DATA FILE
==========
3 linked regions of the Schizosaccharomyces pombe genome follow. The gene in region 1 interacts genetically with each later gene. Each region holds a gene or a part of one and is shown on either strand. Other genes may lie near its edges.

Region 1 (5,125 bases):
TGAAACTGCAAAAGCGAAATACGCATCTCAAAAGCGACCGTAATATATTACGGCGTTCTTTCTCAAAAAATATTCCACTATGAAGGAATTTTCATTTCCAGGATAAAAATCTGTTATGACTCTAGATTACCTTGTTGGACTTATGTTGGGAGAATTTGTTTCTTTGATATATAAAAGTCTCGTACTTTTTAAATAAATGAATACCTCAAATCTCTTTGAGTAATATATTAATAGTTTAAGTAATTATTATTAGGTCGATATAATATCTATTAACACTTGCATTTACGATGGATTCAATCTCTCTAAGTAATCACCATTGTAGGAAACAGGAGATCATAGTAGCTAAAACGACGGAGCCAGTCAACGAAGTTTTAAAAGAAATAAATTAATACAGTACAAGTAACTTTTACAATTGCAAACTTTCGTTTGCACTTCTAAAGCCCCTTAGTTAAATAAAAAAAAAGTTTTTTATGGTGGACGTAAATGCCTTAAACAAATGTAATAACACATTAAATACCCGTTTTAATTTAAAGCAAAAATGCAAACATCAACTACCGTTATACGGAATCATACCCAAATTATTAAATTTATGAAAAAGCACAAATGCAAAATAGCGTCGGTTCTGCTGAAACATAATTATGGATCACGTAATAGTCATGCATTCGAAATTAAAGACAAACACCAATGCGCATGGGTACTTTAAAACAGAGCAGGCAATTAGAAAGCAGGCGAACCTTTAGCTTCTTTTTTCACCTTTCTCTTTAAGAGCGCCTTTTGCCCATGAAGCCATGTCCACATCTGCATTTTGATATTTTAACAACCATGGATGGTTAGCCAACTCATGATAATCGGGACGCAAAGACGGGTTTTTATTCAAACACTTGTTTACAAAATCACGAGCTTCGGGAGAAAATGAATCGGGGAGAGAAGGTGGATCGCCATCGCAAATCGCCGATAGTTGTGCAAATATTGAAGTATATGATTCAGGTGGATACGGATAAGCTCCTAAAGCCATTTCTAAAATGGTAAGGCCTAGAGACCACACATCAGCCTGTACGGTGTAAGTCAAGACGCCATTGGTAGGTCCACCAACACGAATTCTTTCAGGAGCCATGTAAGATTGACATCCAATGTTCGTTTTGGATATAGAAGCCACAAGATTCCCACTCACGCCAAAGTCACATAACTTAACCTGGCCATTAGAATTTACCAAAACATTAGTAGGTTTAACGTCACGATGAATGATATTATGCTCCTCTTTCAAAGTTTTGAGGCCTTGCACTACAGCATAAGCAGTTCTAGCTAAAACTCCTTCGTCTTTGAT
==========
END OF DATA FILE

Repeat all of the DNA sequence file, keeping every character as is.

3 linked regions of the Schizosaccharomyces pombe genome follow. The gene in region 1 interacts genetically with each later gene. Each region holds a gene or a part of one and is shown on either strand. Other genes may lie near its edges.

Region 1 (5,125 bases):
TGAAACTGCAAAAGCGAAATACGCATCTCAAAAGCGACCGTAATATATTACGGCGTTCTTTCTCAAAAAATATTCCACTATGAAGGAATTTTCATTTCCAGGATAAAAATCTGTTATGACTCTAGATTACCTTGTTGGACTTATGTTGGGAGAATTTGTTTCTTTGATATATAAAAGTCTCGTACTTTTTAAATAAATGAATACCTCAAATCTCTTTGAGTAATATATTAATAGTTTAAGTAATTATTATTAGGTCGATATAATATCTATTAACACTTGCATTTACGATGGATTCAATCTCTCTAAGTAATCACCATTGTAGGAAACAGGAGATCATAGTAGCTAAAACGACGGAGCCAGTCAACGAAGTTTTAAAAGAAATAAATTAATACAGTACAAGTAACTTTTACAATTGCAAACTTTCGTTTGCACTTCTAAAGCCCCTTAGTTAAATAAAAAAAAAGTTTTTTATGGTGGACGTAAATGCCTTAAACAAATGTAATAACACATTAAATACCCGTTTTAATTTAAAGCAAAAATGCAAACATCAACTACCGTTATACGGAATCATACCCAAATTATTAAATTTATGAAAAAGCACAAATGCAAAATAGCGTCGGTTCTGCTGAAACATAATTATGGATCACGTAATAGTCATGCATTCGAAATTAAAGACAAACACCAATGCGCATGGGTACTTTAAAACAGAGCAGGCAATTAGAAAGCAGGCGAACCTTTAGCTTCTTTTTTCACCTTTCTCTTTAAGAGCGCCTTTTGCCCATGAAGCCATGTCCACATCTGCATTTTGATATTTTAACAACCATGGATGGTTAGCCAACTCATGATAATCGGGACGCAAAGACGGGTTTTTATTCAAACACTTGTTTACAAAATCACGAGCTTCGGGAGAAAATGAATCGGGGAGAGAAGGTGGATCGCCATCGCAAATCGCCGATAGTTGTGCAAATATTGAAGTATATGATTCAGGTGGATACGGATAAGCTCCTAAAGCCATTTCTAAAATGGTAAGGCCTAGAGACCACACATCAGCCTGTACGGTGTAAGTCAAGACGCCATTGGTAGGTCCACCAACACGAATTCTTTCAGGAGCCATGTAAGATTGACATCCAATGTTCGTTTTGGATATAGAAGCCACAAGATTCCCACTCACGCCAAAGTCACATAACTTAACCTGGCCATTAGAATTTACCAAAACATTAGTAGGTTTAACGTCACGATGAATGATATTATGCTCCTCTTTCAAAGTTTTGAGGCCTTGCACTACAGCATAAGCAGTTCTAGCTAAAACTCCTTCGTCTTTGAT